Text Book Anxiety


I’m so glad that I’m in college.

Do you remember the textbooks you had to read in school? I thought they were boring, you thought they were boring, and I’m pretty sure that your teachers thought they were awful as well. For me, my saving grace for my high school education was my English classes. I didn’t have to deal with my gargantuan history books, full of bland text blocks of historical information (which may or may not be accurate) without any analysis of significance, with a historical painting which may or may not fit the text, or another math book with more unrealistic and weakly relatable word problems, or a science textbook with unpractical and unrealistic examples of theory.

The reason why I’m fuming–why you should be too–is Diane Ravitch’s book The Language Police. The book talks about the censorship that cripples the textbook industry’s quality in the United States. I’m sure you’ve heard a bunch of times when certain conservative school districts–say, in Texas–ban books like Harry Potter or The Hunger Games for being too extreme, or being to witchcrafty and anarchistic*… but the kind of censorship I’m talking about here is much subtler, and perhaps, more detrimental to our children. It’s all about the censorship, or strangulation, of the controversial.

To give you a little idea of the stuff I’m talking about, here’s some of my favorite items from the book’s glossary of things that have been banned from textbooks:

*The schools that choose not to ban a series like Twilight or the entirety of James Patterson’s works are just as bad. 

Banned words and stereotypes:

  • Craftsmanship (banned as sexist, no replacement)
  • Mastery (banned, replace with proficiency, skill, expertise)
  • Defective (banned as ethnocentric, use sparingly, replace with language).
  • Freshman (banned as sexist, replace with first-year student)

Banned Images in text, image and reading passages in tests

  • Minority children or adults as passive recipients, observers of action, or victims in need of rescue by others.
  • African Americans as great athletes, physically powerful.
  • Asian Americans having strong family ties.
  • Modern Chinese males with inscrutable grins, with folded or clasped hands or always wearing glasses and looking serious and polite.
  • Japanese people who are great imitators.
  • American Indians portrayed as “closer to nature” than other Americans.
  • Older people with peers, people of the same sex, or only with children.
  • Older persons who are cute, dear, docile, little, mild-mannered, spry, sweet, well-meaning.
  • Older persons who are bitter, cantankerous, crabby, cranky, difficult.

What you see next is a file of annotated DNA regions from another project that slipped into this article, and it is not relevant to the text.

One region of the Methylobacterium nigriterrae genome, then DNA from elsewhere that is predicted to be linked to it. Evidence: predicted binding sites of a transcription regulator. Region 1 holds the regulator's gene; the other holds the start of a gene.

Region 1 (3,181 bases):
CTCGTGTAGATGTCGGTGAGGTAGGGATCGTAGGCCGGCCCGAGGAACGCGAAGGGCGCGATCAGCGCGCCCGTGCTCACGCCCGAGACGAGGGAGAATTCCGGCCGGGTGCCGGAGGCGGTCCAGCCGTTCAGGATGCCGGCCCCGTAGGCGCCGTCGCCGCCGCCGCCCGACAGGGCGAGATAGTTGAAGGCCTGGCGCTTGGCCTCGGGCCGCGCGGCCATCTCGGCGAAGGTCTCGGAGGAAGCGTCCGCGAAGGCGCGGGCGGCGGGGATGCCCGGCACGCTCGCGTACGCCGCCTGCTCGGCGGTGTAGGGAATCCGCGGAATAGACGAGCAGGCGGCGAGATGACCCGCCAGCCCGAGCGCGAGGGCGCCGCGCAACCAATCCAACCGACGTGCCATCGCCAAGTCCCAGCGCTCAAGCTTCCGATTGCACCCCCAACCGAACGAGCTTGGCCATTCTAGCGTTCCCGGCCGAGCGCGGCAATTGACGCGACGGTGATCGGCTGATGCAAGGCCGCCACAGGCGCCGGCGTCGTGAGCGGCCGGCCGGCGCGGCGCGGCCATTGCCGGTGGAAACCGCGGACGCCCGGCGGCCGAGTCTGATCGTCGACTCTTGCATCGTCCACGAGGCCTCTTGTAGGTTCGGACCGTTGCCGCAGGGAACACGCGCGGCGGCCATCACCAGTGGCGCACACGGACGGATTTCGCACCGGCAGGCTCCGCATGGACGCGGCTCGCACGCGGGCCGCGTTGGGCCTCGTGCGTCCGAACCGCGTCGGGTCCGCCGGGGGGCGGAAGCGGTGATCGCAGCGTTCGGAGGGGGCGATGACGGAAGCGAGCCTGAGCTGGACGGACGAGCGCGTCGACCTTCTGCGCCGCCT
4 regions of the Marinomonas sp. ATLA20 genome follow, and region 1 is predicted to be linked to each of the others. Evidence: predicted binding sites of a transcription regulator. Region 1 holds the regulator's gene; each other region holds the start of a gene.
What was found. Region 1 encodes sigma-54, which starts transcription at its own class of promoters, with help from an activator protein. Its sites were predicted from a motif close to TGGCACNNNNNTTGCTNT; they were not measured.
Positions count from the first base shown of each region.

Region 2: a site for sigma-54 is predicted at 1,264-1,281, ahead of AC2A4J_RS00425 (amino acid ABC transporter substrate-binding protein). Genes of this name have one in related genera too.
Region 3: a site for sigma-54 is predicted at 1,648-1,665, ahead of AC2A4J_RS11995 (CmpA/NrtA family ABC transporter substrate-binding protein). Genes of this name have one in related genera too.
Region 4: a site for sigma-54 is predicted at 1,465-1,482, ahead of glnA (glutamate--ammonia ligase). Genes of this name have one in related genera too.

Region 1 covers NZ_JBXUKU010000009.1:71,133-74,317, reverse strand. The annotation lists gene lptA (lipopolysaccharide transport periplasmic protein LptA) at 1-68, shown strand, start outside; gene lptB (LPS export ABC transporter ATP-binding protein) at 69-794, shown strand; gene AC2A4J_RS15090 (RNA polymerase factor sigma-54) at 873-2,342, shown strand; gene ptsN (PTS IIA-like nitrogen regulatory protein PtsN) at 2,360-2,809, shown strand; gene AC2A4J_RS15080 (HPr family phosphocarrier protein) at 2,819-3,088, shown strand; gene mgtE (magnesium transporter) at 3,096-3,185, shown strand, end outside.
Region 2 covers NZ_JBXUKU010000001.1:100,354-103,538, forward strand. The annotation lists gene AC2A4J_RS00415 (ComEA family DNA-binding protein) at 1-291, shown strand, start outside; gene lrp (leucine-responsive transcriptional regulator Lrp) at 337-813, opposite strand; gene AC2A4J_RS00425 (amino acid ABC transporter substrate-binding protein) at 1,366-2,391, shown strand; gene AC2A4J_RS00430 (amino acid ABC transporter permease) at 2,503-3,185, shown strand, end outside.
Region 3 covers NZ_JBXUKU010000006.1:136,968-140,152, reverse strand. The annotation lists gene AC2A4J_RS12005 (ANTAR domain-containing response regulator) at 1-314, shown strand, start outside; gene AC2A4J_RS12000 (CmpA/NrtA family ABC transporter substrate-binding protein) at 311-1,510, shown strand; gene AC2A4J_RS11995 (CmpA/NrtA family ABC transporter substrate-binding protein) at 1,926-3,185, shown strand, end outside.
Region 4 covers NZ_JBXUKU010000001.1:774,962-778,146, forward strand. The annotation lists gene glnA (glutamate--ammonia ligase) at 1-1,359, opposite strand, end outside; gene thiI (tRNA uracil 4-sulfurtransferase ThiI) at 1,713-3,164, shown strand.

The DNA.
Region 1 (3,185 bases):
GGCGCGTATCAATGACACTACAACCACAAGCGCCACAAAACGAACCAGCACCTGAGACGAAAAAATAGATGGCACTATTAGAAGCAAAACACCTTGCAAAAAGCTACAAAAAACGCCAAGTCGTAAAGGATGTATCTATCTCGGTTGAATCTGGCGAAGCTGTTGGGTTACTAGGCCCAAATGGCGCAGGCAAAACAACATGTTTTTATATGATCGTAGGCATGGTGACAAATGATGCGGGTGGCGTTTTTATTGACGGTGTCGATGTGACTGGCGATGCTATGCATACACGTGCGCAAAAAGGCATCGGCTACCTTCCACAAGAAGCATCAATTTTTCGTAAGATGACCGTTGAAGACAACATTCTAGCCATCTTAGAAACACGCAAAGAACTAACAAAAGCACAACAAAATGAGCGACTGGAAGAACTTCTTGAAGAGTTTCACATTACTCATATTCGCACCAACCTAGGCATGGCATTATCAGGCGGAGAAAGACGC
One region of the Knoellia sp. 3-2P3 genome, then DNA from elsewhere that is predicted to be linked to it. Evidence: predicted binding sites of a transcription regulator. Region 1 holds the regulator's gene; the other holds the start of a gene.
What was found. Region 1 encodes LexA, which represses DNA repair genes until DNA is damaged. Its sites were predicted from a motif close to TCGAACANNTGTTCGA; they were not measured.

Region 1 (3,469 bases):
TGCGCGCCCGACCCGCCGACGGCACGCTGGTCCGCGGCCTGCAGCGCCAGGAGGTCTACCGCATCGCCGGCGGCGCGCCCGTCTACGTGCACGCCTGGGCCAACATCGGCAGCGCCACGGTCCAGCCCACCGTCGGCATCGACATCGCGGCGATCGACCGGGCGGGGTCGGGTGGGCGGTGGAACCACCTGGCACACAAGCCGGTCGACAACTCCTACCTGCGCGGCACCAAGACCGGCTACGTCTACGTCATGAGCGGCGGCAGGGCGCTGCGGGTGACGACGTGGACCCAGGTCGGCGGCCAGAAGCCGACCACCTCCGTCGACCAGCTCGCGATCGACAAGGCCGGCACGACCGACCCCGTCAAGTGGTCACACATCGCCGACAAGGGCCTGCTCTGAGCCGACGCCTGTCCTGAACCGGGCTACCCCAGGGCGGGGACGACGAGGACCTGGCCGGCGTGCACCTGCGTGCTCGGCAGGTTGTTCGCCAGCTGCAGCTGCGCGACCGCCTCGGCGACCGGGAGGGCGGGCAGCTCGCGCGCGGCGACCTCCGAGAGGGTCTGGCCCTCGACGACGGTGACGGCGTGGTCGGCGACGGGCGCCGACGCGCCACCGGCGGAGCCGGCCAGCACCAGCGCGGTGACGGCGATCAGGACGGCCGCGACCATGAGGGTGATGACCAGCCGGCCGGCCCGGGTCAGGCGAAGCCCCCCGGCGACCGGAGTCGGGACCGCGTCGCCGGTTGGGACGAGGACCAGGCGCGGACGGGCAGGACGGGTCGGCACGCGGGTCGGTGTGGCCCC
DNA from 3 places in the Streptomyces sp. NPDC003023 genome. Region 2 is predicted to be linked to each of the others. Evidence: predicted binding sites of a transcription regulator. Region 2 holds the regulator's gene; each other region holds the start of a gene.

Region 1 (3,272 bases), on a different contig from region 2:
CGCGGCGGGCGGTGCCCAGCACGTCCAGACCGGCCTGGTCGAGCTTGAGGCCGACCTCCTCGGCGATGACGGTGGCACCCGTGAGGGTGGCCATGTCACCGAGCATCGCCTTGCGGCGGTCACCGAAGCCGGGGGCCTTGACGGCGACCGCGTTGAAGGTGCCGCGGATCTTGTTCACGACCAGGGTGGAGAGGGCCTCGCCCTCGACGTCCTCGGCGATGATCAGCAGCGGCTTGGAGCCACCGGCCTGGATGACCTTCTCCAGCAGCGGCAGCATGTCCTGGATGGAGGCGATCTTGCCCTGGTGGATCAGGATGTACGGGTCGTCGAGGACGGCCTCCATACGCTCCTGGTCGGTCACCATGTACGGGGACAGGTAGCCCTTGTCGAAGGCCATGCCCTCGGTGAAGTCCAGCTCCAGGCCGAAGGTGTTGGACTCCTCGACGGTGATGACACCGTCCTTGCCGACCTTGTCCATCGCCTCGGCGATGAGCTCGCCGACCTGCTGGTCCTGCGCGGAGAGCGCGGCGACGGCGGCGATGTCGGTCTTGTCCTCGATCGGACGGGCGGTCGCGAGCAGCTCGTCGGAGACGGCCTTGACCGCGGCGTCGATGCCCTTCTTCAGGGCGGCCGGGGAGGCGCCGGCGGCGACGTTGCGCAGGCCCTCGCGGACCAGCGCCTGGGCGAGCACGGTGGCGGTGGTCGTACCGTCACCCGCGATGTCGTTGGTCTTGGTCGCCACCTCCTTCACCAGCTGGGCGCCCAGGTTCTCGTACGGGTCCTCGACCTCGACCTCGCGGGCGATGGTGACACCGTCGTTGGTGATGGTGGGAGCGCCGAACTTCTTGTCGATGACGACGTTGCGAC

• Older persons who need government assistance because of financial problems.
  • Irish policemen
  • Children as healthy bundles of energy
  • Gays and lesbians as outcasts
  • Gays and lesbians as having emotional problems

Topics to Avoid

  • Euthanasia
  • Nudity **
  • Sex or Sexuality **
  • “Situation ethics” in which the right or wrong of a given act is based on the situation in which it occurs rather than on an absolute standard of behavior
  • Stories about slavery
  • Suicide
  • Winter holidays

**because of course these things are synonymous and both dangerous so we better not talk about them

Food to Avoid in Textbooks

  • Sweet rolls, Gum, Honey, Doughnuts, Cream cheese, Coffee, Pies, Pickles, Sugar.

Reading Ravitch’s book for me raised many questions. How much of a role should a parent play in their child’s education, if it’s a public school? What’s the price for removing variance, diversity, and stereotypes in a textbook’s visual depictions, even if its in the effort to create unity and avoid lawsuits? What is the effect that this might have on the perspective of a, say, upper-middle class privileged kid, the kind that doesn’t need to think about that kind of privilege and perspective because he’s not a minority and never understands what it means to be one? When we pick and choose what our children learn from a selfish, my way is right way of thinking, aren’t we brainwashing our kids, instead of broadening their minds, making them well-read, free-thinking human beings?
I encourage you to go buy this book. It brings to light a serious problem in the United States that has yet to be figured out, understood, or even questioned to the extent that it should be. It’s a conversation that’s interesting and in need of attention, something that we here at the Susquehanna Review can get behind.

You can find and purchase the book here. 

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